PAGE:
As a quick refresher, according to the IRS, these are the rules for maintaining a tax home:
- You must maintain a place of permanent residence and pay expenses there (i.e. rent, own/mortgage, pay bills, pay taxes, etc.) while ALSO paying expenses at your travel location. This is called “duplicating expenses.”
- You must not abandon your tax home. Generally speaking, you should return there at least 30 days per year but these days don’t have to be consecutive.
- You must still conduct business in the area of your tax home. For example, you have a PRN job there or maintain some type of other business there.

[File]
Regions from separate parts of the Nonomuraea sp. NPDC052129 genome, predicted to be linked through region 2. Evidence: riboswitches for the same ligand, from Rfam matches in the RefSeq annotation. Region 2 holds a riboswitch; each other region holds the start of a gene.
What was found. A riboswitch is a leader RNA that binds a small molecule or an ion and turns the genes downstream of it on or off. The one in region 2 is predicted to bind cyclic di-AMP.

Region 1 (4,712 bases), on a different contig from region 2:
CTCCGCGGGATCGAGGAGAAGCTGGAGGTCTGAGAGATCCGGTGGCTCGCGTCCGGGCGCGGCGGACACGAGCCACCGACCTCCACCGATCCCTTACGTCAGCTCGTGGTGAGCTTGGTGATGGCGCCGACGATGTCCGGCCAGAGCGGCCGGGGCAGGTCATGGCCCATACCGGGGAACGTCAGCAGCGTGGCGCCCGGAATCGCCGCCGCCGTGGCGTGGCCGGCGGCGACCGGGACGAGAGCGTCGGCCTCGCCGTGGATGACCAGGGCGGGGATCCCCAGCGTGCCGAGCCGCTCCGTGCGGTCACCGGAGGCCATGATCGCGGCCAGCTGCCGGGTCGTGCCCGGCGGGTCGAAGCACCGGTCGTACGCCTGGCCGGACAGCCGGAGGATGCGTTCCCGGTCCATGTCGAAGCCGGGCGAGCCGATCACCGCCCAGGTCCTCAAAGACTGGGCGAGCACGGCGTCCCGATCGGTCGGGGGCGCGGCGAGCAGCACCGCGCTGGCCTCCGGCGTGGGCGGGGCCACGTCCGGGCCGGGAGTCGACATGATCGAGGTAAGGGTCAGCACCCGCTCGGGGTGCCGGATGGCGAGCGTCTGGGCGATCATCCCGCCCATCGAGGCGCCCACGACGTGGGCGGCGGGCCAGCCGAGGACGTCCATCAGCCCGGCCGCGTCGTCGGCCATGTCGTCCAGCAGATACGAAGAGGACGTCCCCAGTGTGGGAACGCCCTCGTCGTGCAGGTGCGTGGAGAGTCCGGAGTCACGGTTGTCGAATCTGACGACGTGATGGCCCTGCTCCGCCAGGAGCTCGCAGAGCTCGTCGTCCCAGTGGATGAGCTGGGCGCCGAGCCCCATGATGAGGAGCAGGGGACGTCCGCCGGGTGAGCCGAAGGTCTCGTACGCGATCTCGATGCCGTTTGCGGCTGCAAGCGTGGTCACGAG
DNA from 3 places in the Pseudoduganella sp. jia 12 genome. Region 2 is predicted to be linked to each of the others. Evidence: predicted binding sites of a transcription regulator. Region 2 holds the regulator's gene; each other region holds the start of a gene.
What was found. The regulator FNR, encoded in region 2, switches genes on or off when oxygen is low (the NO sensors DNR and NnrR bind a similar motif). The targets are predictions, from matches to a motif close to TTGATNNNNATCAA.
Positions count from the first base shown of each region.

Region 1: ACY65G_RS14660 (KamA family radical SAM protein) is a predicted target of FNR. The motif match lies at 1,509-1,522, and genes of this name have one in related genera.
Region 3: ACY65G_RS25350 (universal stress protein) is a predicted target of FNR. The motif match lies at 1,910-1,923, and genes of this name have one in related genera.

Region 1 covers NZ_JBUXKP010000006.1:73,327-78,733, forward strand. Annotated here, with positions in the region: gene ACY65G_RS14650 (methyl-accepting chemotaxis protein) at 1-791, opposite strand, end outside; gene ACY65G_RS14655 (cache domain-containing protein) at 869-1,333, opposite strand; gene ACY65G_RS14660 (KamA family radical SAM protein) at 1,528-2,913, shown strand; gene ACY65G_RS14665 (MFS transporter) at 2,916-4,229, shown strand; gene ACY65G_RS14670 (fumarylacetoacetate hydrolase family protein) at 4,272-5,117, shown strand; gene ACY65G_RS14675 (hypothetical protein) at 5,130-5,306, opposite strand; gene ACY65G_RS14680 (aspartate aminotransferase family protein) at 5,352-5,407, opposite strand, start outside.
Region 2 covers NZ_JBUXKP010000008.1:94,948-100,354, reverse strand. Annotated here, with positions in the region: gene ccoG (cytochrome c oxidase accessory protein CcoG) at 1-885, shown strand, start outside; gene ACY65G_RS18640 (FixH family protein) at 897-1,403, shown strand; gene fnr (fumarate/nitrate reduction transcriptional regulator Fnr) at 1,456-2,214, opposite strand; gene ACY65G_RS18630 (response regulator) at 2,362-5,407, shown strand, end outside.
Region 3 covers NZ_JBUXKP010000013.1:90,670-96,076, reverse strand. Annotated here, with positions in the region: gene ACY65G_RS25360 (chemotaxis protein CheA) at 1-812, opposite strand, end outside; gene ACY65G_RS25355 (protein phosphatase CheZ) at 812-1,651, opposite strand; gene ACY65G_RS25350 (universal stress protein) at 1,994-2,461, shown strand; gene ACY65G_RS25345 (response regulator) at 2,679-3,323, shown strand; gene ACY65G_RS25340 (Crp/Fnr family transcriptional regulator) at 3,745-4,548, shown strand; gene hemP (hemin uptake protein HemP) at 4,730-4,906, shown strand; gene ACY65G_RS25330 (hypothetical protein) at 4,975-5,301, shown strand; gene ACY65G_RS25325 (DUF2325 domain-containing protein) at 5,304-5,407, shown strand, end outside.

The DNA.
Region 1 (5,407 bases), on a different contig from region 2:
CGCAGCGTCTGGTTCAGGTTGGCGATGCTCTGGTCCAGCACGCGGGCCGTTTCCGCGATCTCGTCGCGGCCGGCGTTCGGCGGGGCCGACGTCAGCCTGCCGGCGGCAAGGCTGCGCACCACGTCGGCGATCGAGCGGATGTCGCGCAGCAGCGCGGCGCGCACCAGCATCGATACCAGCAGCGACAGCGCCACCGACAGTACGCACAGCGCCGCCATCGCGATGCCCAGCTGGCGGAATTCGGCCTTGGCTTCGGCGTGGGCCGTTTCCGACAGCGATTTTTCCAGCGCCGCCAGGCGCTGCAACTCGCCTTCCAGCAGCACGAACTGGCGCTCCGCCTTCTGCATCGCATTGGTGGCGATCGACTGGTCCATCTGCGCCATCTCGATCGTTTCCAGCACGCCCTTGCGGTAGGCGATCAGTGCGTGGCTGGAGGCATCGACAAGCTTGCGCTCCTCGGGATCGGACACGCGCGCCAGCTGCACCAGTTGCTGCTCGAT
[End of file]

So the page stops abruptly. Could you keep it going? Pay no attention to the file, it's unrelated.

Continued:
Ideally you’d want to meet all three of these criteria but at the very least 2/3.
If you’re renting a room in a house as your tax home to house hack and save money, there should be absolutely no issue with that from a tax home perspective. Many travelers rent a room in a house or apartment from a friend or family member in their home area, keep records of payment and a lease, return to the area at least 30 days per year, and keep all of their stuff there.
If you’re renting out rooms to short term renters or roommates in a house or apartment that you own/lease, there should be no issue with this either as long as you’re keeping at least one bedroom in the house as your own. Obviously if you’re renting all of the bedrooms out in your house for the full year then this would no longer count as your tax home because you aren’t personally meeting the tax home rules above.